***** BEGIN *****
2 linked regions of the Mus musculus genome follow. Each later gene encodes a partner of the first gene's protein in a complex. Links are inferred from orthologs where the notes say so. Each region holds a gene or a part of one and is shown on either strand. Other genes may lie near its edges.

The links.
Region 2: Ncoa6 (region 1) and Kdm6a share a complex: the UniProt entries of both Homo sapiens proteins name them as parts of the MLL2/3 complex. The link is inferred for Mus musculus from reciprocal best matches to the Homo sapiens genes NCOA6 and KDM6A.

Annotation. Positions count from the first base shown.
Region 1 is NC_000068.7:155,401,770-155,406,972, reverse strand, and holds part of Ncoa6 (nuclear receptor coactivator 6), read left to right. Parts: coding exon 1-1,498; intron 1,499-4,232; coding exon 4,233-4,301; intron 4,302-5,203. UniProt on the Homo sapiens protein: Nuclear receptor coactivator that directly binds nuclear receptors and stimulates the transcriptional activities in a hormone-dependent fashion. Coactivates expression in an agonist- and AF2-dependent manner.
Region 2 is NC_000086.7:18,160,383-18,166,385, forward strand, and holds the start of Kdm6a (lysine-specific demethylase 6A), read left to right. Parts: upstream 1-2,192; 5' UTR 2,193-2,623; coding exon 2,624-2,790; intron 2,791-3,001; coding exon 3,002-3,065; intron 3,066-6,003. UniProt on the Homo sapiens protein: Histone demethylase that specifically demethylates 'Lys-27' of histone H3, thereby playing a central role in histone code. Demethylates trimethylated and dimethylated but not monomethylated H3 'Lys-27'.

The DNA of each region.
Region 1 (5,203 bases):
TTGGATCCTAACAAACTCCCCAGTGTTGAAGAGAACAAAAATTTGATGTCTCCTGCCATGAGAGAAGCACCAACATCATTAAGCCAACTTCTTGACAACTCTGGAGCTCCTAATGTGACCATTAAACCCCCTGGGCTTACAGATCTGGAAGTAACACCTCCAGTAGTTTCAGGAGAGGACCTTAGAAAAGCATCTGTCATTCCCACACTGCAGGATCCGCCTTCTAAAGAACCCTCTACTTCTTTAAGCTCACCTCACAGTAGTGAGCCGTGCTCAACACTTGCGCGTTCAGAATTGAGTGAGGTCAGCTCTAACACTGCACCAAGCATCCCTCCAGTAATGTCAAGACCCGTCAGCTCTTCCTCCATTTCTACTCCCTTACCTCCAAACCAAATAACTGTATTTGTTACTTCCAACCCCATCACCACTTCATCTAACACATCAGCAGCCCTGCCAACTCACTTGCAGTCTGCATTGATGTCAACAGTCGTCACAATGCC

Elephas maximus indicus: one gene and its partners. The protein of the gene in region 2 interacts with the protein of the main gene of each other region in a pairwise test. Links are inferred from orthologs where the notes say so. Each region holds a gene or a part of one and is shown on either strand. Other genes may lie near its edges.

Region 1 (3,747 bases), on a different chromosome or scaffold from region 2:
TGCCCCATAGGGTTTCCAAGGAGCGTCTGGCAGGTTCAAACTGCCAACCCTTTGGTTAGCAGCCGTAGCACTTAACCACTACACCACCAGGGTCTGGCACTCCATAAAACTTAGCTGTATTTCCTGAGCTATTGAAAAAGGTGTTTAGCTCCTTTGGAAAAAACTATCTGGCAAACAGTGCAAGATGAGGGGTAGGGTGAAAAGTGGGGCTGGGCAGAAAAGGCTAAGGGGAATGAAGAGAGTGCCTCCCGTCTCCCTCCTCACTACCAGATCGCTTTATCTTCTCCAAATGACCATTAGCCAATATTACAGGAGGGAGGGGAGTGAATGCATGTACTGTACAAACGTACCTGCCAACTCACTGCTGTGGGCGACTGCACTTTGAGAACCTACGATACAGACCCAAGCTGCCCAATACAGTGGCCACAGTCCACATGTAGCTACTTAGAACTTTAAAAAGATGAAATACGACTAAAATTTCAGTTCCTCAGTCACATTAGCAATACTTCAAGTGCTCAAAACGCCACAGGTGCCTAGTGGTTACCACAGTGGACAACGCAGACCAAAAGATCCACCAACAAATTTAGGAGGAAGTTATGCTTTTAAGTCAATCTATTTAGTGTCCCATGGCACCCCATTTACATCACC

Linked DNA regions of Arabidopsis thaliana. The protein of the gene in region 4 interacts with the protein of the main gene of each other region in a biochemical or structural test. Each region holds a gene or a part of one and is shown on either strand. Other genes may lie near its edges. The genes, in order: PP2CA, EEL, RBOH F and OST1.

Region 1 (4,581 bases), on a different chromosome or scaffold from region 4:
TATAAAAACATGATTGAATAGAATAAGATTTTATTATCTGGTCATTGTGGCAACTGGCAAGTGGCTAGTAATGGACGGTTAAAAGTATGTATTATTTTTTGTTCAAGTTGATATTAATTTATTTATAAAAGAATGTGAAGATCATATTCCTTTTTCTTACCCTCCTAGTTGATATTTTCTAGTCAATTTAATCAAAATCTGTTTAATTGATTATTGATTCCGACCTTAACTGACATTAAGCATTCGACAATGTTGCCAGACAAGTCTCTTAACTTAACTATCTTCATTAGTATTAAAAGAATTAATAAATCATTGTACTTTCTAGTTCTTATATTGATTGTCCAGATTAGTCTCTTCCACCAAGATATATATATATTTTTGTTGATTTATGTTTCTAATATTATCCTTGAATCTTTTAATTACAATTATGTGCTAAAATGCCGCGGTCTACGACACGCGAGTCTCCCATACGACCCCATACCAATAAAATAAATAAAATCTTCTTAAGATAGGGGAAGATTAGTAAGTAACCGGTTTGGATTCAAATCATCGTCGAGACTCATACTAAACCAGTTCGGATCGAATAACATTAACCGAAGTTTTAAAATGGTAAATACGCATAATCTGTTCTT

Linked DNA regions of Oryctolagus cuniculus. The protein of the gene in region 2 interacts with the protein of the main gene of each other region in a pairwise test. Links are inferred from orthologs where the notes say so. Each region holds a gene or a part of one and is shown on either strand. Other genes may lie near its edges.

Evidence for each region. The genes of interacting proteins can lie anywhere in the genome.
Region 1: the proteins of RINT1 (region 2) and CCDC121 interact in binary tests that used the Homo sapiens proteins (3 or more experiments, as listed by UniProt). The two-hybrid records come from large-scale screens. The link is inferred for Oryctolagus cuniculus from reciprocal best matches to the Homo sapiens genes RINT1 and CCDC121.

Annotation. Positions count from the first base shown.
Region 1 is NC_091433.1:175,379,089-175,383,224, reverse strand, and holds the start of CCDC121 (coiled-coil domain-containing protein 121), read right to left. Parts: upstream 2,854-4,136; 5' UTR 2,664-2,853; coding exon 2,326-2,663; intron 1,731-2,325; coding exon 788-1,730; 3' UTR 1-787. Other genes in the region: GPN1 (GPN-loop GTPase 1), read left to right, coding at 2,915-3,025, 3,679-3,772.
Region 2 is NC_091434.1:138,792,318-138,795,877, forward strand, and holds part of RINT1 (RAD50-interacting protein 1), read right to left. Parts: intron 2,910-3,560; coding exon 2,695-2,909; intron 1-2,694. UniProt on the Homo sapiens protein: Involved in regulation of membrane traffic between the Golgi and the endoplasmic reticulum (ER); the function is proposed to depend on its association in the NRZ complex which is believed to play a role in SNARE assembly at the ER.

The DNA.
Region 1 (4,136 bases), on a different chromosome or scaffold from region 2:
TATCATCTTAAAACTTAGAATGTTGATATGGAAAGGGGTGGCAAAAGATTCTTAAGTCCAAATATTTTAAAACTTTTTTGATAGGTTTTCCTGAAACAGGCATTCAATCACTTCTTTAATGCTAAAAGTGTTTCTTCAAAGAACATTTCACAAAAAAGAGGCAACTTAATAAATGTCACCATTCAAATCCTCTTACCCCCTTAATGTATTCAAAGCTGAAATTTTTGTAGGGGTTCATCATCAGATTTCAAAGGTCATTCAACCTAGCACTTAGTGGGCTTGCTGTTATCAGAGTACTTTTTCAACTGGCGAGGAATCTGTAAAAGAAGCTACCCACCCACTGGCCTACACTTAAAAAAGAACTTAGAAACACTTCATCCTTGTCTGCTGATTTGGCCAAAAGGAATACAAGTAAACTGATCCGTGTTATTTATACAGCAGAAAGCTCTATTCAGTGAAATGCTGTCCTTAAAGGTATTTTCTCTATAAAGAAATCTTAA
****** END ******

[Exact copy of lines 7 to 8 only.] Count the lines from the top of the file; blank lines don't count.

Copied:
The DNA of each region.
Region 1 (5,203 bases):